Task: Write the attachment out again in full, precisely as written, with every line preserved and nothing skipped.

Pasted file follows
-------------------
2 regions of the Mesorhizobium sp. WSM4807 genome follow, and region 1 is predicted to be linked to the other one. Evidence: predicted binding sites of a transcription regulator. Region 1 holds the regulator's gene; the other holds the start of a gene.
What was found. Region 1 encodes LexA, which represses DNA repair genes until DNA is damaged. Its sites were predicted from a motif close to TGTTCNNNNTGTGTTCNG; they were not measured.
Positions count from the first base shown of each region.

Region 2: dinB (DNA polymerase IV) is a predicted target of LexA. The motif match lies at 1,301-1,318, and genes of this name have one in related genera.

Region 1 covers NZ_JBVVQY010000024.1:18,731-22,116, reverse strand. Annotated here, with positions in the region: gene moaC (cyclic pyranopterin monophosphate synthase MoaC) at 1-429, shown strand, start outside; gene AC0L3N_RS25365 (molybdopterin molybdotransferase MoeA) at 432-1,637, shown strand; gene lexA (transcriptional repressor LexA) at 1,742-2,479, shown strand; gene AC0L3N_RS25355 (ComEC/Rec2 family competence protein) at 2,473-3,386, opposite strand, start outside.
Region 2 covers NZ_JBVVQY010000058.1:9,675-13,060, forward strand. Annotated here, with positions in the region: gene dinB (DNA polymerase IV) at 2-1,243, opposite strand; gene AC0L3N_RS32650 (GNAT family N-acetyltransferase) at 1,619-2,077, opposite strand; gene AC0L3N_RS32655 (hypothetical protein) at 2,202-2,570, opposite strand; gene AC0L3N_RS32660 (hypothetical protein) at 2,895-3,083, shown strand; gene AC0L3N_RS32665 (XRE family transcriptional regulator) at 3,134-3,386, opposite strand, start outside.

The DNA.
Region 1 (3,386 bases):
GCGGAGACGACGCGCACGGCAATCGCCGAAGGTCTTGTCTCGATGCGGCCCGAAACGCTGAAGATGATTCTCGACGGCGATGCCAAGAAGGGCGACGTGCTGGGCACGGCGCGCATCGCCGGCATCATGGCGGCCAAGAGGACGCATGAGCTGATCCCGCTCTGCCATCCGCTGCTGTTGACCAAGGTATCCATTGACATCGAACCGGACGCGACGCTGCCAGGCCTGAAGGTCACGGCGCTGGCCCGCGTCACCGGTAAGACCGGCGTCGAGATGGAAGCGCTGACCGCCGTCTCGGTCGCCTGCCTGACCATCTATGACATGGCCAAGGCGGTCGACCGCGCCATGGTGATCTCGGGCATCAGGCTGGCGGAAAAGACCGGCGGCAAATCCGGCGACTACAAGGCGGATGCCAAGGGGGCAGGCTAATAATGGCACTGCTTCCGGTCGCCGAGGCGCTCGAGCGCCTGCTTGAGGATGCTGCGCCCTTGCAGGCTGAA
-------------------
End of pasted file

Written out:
2 regions of the Mesorhizobium sp. WSM4807 genome follow, and region 1 is predicted to be linked to the other one. Evidence: predicted binding sites of a transcription regulator. Region 1 holds the regulator's gene; the other holds the start of a gene.
What was found. Region 1 encodes LexA, which represses DNA repair genes until DNA is damaged. Its sites were predicted from a motif close to TGTTCNNNNTGTGTTCNG; they were not measured.
Positions count from the first base shown of each region.

Region 2: dinB (DNA polymerase IV) is a predicted target of LexA. The motif match lies at 1,301-1,318, and genes of this name have one in related genera.

Region 1 covers NZ_JBVVQY010000024.1:18,731-22,116, reverse strand. Annotated here, with positions in the region: gene moaC (cyclic pyranopterin monophosphate synthase MoaC) at 1-429, shown strand, start outside; gene AC0L3N_RS25365 (molybdopterin molybdotransferase MoeA) at 432-1,637, shown strand; gene lexA (transcriptional repressor LexA) at 1,742-2,479, shown strand; gene AC0L3N_RS25355 (ComEC/Rec2 family competence protein) at 2,473-3,386, opposite strand, start outside.
Region 2 covers NZ_JBVVQY010000058.1:9,675-13,060, forward strand. Annotated here, with positions in the region: gene dinB (DNA polymerase IV) at 2-1,243, opposite strand; gene AC0L3N_RS32650 (GNAT family N-acetyltransferase) at 1,619-2,077, opposite strand; gene AC0L3N_RS32655 (hypothetical protein) at 2,202-2,570, opposite strand; gene AC0L3N_RS32660 (hypothetical protein) at 2,895-3,083, shown strand; gene AC0L3N_RS32665 (XRE family transcriptional regulator) at 3,134-3,386, opposite strand, start outside.

The DNA.
Region 1 (3,386 bases):
GCGGAGACGACGCGCACGGCAATCGCCGAAGGTCTTGTCTCGATGCGGCCCGAAACGCTGAAGATGATTCTCGACGGCGATGCCAAGAAGGGCGACGTGCTGGGCACGGCGCGCATCGCCGGCATCATGGCGGCCAAGAGGACGCATGAGCTGATCCCGCTCTGCCATCCGCTGCTGTTGACCAAGGTATCCATTGACATCGAACCGGACGCGACGCTGCCAGGCCTGAAGGTCACGGCGCTGGCCCGCGTCACCGGTAAGACCGGCGTCGAGATGGAAGCGCTGACCGCCGTCTCGGTCGCCTGCCTGACCATCTATGACATGGCCAAGGCGGTCGACCGCGCCATGGTGATCTCGGGCATCAGGCTGGCGGAAAAGACCGGCGGCAAATCCGGCGACTACAAGGCGGATGCCAAGGGGGCAGGCTAATAATGGCACTGCTTCCGGTCGCCGAGGCGCTCGAGCGCCTGCTTGAGGATGCTGCGCCCTTGCAGGCTGAA